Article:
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Non-stoichiometry in Oxide Thin Films: A Chemical Capacitance Study of the Praseodymium-Cerium Oxide System

Authors

  • Di Chen,

    1. Department of Materials Science and Engineering, Massachusetts Institute of Technology, Cambridge, MA 02139, USA
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  • Sean R. Bishop,

    1. Department of Materials Science and Engineering, Massachusetts Institute of Technology, Cambridge, MA 02139, USA
    2. International Institute for Carbon Neutral, Energy Research (WPI-I2CNER), Kyushu University, Nishi-ku Fukuoka 819-0395, Japan
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  • Harry L. Tuller

    Corresponding author
    1. Department of Materials Science and Engineering, Massachusetts Institute of Technology, Cambridge, MA 02139, USA
    • Department of Materials Science and Engineering, Massachusetts Institute of Technology, Cambridge, MA 02139, USA.
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Abstract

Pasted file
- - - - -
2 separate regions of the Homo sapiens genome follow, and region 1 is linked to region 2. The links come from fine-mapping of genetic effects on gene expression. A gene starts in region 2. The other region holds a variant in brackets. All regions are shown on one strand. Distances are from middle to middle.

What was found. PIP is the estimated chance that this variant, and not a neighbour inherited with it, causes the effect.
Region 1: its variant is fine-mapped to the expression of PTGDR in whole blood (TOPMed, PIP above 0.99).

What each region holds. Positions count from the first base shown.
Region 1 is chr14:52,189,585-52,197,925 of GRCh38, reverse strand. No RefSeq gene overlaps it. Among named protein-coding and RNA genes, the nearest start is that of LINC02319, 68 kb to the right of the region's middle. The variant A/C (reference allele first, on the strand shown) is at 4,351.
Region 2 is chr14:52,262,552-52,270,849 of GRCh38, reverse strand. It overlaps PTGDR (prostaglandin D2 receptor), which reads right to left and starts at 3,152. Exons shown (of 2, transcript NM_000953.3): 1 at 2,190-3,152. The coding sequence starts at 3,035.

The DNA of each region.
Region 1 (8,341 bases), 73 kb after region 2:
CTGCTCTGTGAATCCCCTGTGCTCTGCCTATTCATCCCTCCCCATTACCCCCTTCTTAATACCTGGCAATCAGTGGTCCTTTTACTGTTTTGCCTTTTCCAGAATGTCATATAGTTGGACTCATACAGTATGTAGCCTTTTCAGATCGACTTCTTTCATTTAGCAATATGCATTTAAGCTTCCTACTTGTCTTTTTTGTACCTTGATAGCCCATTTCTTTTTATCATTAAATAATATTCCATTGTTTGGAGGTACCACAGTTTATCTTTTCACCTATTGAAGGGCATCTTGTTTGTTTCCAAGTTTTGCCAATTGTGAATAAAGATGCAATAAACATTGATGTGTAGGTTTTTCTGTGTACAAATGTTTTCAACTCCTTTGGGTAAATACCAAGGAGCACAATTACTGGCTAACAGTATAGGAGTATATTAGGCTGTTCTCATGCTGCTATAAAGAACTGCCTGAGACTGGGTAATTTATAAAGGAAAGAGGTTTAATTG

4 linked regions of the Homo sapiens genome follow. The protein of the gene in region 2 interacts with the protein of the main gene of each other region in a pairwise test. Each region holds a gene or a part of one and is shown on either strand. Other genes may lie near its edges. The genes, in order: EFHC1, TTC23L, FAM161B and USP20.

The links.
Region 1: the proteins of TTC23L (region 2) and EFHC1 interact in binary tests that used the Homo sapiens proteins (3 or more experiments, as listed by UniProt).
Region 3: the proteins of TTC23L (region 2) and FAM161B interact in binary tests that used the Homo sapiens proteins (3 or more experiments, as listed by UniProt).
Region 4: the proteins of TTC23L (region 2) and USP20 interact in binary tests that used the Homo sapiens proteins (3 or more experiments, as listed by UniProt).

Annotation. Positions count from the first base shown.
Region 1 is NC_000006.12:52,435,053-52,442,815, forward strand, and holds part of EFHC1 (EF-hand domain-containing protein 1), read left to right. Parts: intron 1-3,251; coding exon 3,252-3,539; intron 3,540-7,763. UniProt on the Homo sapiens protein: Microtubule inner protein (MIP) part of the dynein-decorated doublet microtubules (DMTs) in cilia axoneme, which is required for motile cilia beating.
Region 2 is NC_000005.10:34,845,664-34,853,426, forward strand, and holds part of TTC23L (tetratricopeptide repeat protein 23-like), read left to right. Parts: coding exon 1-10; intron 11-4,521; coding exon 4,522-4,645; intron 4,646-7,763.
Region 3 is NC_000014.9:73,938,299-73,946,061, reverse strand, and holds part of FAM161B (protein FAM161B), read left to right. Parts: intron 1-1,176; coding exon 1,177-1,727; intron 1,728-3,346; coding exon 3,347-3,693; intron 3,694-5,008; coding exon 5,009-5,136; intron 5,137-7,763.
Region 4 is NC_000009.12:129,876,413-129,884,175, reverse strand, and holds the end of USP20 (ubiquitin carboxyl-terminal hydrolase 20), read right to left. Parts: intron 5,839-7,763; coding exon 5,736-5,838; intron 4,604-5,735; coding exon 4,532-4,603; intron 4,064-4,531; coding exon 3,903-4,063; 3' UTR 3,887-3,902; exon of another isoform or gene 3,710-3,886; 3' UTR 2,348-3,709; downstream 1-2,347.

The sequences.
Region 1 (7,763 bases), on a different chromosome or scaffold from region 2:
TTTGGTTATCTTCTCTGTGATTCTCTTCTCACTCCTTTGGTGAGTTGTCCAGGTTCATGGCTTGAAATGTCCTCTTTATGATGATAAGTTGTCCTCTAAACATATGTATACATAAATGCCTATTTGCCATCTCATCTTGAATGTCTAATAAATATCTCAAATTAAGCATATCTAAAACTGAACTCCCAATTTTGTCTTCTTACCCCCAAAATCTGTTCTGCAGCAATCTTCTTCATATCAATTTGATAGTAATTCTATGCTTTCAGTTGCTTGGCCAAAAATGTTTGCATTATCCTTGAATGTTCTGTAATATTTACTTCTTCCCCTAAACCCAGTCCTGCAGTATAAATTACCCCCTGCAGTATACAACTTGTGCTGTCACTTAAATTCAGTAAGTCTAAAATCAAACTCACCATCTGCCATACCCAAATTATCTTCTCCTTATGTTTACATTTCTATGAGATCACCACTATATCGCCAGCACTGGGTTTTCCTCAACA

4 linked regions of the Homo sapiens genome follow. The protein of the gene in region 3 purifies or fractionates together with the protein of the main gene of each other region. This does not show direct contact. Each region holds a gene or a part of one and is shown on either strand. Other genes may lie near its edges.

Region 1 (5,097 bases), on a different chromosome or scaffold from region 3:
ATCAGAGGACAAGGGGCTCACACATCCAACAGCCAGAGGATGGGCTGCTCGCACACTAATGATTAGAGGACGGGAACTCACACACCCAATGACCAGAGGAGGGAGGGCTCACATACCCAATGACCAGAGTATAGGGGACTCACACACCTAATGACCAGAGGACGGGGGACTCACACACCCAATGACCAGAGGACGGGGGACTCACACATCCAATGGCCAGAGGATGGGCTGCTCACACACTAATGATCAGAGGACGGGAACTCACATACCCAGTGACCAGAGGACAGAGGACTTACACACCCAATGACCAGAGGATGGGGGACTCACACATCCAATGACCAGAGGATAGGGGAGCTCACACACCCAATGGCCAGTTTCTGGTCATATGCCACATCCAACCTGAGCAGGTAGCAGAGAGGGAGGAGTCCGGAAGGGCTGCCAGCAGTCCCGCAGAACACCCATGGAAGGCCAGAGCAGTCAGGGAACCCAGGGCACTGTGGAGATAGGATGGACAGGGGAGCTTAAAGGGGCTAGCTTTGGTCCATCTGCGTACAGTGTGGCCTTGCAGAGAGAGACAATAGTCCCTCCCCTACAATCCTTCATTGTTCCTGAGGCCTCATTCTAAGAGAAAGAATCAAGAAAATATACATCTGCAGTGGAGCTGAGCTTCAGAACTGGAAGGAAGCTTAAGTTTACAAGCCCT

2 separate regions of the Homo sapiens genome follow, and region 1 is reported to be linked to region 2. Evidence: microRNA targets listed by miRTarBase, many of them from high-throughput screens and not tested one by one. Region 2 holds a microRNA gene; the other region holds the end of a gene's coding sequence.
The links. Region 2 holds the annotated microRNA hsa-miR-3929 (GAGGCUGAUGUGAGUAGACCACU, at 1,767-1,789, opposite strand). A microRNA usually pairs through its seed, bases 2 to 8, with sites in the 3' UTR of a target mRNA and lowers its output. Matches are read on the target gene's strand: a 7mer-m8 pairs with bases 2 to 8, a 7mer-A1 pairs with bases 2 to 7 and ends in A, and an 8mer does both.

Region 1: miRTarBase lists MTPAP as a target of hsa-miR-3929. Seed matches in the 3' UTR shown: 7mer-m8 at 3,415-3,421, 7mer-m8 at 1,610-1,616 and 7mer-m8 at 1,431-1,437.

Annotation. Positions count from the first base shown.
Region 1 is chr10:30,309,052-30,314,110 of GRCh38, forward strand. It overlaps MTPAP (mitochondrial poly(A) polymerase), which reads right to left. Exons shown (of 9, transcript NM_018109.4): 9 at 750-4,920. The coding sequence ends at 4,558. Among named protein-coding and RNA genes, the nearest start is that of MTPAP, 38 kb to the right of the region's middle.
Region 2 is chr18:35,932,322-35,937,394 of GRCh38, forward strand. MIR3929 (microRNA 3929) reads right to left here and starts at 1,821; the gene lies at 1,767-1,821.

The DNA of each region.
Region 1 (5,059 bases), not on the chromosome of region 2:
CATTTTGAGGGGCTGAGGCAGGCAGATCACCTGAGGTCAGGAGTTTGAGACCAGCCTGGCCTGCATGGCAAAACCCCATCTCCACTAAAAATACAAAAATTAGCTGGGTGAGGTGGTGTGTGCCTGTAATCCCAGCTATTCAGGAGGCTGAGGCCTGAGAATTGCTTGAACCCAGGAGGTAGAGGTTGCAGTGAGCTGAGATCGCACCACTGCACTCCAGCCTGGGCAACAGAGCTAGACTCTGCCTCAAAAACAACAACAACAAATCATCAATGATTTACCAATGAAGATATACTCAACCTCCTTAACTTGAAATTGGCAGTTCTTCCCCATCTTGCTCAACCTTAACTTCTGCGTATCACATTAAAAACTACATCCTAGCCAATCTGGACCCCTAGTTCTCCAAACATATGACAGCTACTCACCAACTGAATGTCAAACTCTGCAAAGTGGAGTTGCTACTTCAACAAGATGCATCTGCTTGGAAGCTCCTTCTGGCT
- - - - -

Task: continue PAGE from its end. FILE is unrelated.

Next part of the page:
While the properties of functional oxide thin films often depend strongly on their oxygen stoichiometry, there have been few ways to extract this information reliably and in situ. In this work, the derivation of the oxygen non-stoichiometry of dense Pr0.1Ce0.9O2−δ thin films from an analysis of chemical capacitance obtained by impedance spectroscopy is described. Measurements are performed on electrochemical cells of the form Pr0.1Ce0.9O2−δ/Y0.16Zr0.84O1.92/Pr0.1Ce0.9O2−δ over the temperature range of 450 to 800 °C and oxygen partial pressure range of 10−5 to 1 atm O2. With the aid of a defect equilibria model, approximations relate chemical capacitance directly to non-stoichiometry, without need for fitting parameters. The calculated non-stoichiometry allows extraction of the thermodynamic constants defining defect generation. General agreement of these constants with bulk values derived by thermogravimetric analysis is found, thereby confirming the suitability of this technique for measuring oxygen non-stoichiometry of thin oxide films. Potential sources of error observed in earlier chemical capacitance studies on perovskite structured oxide films are also discussed.

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